Back In the Saddle Again: Horseback Riding in Ecuador
My ties to cowboy life were closer than most. My father worked in the veterinary business and knew real cowboys. He would take me out to ranches where I could experience the life. I helped deliver my first calf before I was eight years old.
But my most transformative cowboy moment came a few years later. When I was 10, a cowgirl (yes, we had cowgirls too!) at one of the ranches my father visited put me on her horse. It was my first time riding solo. Up I went, and off we went. And all was well for about five minutes riding around the ranch. Until the horse got spooked.
At a full gallop, we charged across the ranch. The speed seemed inconceivable. There was no thrill for me and I could only feel the sheer terror that I couldn’t make it stop. I saw the trees approaching. We successfully passed under a 100-year-old oak tree on the ranch’s front lawn. But the next tree had low branches. The horse barreled under the limb and I took the branch full across the head. It threw me from the horse, leveled me to the ground, the wind knocked out of me and my head throbbing from the impact. My mother would later say that I wasn’t “right” for nearly a week.
Over 20 years later, my wife and I planned a trip to Ecuador. I don’t know how we landed on the idea of horseback riding in Ecuador’s Avenue of the Volcanoes, but somehow, that was on the agenda. The plan would be to ride high up into the Andes Mountains to view the legendary Cotopaxi — the world’s highest active volcano. I was filled with more than a little bit of fear. Was I going to make it? Would I back out?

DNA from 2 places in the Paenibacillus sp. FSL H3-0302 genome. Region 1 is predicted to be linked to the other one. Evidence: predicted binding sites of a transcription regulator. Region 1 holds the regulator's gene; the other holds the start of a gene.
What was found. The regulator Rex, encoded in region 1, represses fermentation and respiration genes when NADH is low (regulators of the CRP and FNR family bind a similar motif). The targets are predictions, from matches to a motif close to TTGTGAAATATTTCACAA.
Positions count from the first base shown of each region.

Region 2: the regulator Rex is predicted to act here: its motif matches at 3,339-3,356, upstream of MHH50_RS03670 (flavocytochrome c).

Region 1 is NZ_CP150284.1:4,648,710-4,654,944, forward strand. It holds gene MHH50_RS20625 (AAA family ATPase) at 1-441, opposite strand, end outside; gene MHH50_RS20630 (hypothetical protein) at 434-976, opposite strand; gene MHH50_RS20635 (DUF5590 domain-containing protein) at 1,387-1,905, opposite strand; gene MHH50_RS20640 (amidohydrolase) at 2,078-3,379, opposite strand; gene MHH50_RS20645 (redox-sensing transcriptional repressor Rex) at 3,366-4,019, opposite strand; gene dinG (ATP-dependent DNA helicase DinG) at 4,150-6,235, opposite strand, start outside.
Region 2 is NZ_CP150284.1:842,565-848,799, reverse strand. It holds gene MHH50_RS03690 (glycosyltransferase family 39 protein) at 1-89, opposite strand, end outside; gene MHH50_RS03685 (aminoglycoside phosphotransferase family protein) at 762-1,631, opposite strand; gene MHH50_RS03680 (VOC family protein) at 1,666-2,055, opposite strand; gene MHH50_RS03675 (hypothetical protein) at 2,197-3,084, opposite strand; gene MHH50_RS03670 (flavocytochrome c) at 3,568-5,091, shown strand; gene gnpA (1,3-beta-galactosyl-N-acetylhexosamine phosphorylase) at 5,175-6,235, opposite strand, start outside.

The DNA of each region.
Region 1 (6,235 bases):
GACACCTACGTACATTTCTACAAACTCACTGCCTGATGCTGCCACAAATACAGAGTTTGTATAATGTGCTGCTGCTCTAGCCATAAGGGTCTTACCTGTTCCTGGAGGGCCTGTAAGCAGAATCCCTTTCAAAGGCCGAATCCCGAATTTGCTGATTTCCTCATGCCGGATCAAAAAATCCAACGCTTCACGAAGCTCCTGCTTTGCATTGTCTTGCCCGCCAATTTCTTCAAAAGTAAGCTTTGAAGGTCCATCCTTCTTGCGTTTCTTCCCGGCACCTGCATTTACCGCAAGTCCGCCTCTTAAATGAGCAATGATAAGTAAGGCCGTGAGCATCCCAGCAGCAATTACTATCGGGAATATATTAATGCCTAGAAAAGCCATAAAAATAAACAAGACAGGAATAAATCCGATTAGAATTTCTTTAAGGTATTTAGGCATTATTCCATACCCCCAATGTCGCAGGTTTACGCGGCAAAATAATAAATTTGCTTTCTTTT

That morning, as we donned our chaps, our heavy wool ponchos and helmets (thank god for helmets!), I really wasn’t looking forward to it at all. The local chagras (the Ecuadorian version of my cowboys from home) seemed to sense my apprehension and put me on a big, black horse named Melvin. Melvin wasn’t going to be doing any racing across the hills and valleys of Ecuador. His mission was much more focused—eating the long, soft blades of grass that covered the volcanic hills.
Our ride took us up the grassy slopes of the Rumiñahui volcano to the rocky cliffs on the summit. As we rode higher, breaks in the clouds allowed us to glimpse the top of the volcano. The ride up was slow and gentle.
Our chagra guide, a scrappy old man named Raphael, had brought a small thermos with him, filled with bubbling hot tea. We sat down in the grass to enjoy the view of the Pasochoa volcano across the valley. To our right, the red slopes of Cotopaxi gleamed bright in the mid-day sun.
Raphael urged us around to the northeast to a deep valley with steep cliffs. He quickly found what he was looking for — the tell-tale sign of white guano streaks on the cliff face. Pulling out a pair of binoculars, we stared at the condor nest and watched several of the birds landing.
While the ride up Rumiñahui was soft and gentle, the ride down was jarring. I knew I would be sore the next day. With each step, my horse Melvin would rock back and forth shifting me in the saddle. When possible, I would steal glances at the massive Cotopaxi volcano over my right shoulder, sometimes visible through breaks in the clouds.
The long ride back down the Rumiñahui volcano gave me a chance to think. Getting back in the saddle and confront my fears from childhood were important. Even as Melvin stopped for another mouthful of long grass, I knew this was a transformative event.